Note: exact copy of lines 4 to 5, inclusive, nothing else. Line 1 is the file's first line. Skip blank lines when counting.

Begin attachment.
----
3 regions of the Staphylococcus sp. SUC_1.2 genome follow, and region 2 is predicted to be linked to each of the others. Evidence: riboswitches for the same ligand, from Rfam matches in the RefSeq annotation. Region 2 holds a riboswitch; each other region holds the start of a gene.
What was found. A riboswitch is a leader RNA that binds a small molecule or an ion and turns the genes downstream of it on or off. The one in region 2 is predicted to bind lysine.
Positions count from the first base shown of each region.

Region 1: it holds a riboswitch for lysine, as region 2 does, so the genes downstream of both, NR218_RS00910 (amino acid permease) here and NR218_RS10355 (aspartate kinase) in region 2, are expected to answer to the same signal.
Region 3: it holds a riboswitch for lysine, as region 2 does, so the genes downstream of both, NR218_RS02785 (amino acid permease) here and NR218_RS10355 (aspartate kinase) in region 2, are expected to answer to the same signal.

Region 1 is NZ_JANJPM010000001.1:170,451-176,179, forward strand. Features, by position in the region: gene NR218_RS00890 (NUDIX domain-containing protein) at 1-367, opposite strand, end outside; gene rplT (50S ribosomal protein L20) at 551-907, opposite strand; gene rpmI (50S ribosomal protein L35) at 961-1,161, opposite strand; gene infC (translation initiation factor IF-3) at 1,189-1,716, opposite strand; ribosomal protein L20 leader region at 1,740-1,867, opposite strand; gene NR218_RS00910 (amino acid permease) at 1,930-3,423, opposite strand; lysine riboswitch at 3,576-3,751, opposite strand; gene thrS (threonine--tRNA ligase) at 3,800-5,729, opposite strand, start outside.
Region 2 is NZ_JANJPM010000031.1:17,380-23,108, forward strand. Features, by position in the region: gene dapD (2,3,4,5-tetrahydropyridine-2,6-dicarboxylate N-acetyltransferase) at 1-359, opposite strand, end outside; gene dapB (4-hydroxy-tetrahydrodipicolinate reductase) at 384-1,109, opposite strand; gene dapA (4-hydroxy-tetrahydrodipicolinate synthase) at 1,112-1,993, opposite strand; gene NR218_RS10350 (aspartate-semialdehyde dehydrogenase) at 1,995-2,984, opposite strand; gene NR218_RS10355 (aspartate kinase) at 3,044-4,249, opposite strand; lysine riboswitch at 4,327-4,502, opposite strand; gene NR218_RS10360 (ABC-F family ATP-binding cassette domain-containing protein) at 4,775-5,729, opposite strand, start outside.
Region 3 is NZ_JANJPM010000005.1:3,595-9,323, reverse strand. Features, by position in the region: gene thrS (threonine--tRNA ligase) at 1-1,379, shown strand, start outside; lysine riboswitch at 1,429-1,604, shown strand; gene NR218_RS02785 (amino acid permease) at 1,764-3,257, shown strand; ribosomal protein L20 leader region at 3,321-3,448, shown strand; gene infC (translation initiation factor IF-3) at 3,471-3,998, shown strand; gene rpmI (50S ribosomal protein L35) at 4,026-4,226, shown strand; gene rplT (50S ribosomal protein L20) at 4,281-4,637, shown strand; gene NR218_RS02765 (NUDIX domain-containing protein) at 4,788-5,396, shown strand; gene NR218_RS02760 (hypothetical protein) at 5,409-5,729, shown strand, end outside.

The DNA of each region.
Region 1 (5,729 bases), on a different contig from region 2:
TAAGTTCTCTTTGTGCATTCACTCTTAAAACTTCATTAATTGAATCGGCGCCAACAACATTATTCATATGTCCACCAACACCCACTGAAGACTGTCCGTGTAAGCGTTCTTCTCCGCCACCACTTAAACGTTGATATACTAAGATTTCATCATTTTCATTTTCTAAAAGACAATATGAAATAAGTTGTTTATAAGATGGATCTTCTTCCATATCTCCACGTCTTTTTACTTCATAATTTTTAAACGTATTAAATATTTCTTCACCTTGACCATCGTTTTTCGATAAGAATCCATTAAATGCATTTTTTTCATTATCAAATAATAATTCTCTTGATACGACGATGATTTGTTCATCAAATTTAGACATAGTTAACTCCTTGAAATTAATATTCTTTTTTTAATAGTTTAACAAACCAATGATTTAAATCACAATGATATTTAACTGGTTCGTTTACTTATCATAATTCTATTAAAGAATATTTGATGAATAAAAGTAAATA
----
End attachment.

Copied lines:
Region 1: it holds a riboswitch for lysine, as region 2 does, so the genes downstream of both, NR218_RS00910 (amino acid permease) here and NR218_RS10355 (aspartate kinase) in region 2, are expected to answer to the same signal.
Region 3: it holds a riboswitch for lysine, as region 2 does, so the genes downstream of both, NR218_RS02785 (amino acid permease) here and NR218_RS10355 (aspartate kinase) in region 2, are expected to answer to the same signal.